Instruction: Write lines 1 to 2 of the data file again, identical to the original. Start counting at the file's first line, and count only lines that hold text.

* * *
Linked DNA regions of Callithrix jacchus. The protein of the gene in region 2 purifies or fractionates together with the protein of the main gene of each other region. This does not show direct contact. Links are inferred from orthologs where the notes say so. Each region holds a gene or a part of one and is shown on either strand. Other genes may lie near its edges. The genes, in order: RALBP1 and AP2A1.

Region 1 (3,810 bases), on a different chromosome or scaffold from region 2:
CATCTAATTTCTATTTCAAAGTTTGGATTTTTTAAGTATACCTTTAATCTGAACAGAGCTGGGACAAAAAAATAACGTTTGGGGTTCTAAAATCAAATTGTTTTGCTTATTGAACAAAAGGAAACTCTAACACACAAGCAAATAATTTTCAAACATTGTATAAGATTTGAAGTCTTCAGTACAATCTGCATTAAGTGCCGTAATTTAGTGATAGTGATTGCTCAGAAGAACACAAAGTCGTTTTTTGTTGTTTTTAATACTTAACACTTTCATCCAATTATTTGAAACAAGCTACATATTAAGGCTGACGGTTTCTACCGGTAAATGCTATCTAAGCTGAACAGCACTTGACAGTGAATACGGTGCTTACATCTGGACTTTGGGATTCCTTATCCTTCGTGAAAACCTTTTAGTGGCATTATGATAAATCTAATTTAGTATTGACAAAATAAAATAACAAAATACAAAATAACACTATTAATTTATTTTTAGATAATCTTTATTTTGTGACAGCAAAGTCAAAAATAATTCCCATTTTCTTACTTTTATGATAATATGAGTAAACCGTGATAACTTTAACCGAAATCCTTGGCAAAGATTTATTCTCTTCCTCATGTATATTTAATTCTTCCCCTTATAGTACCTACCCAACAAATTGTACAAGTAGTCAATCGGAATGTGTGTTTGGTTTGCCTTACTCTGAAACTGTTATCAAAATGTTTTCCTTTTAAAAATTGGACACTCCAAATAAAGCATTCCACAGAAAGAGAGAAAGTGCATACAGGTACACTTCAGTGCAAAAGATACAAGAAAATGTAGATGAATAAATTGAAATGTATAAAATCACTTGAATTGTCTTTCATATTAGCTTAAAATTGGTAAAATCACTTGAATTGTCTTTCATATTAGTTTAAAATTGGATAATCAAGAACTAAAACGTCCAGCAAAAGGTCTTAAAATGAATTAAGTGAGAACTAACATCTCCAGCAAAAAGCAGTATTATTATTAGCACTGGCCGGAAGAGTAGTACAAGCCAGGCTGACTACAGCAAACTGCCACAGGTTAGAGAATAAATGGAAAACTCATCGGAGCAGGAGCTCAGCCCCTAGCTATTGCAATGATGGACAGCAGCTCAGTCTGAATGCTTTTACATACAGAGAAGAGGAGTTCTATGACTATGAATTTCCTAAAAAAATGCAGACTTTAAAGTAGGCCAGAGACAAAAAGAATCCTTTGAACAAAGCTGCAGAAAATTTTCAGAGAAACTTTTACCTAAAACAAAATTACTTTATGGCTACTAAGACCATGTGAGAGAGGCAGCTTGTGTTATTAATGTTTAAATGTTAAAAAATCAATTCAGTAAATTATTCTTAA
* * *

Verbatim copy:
Linked DNA regions of Callithrix jacchus. The protein of the gene in region 2 purifies or fractionates together with the protein of the main gene of each other region. This does not show direct contact. Links are inferred from orthologs where the notes say so. Each region holds a gene or a part of one and is shown on either strand. Other genes may lie near its edges. The genes, in order: RALBP1 and AP2A1.

Region 1 (3,810 bases), on a different chromosome or scaffold from region 2: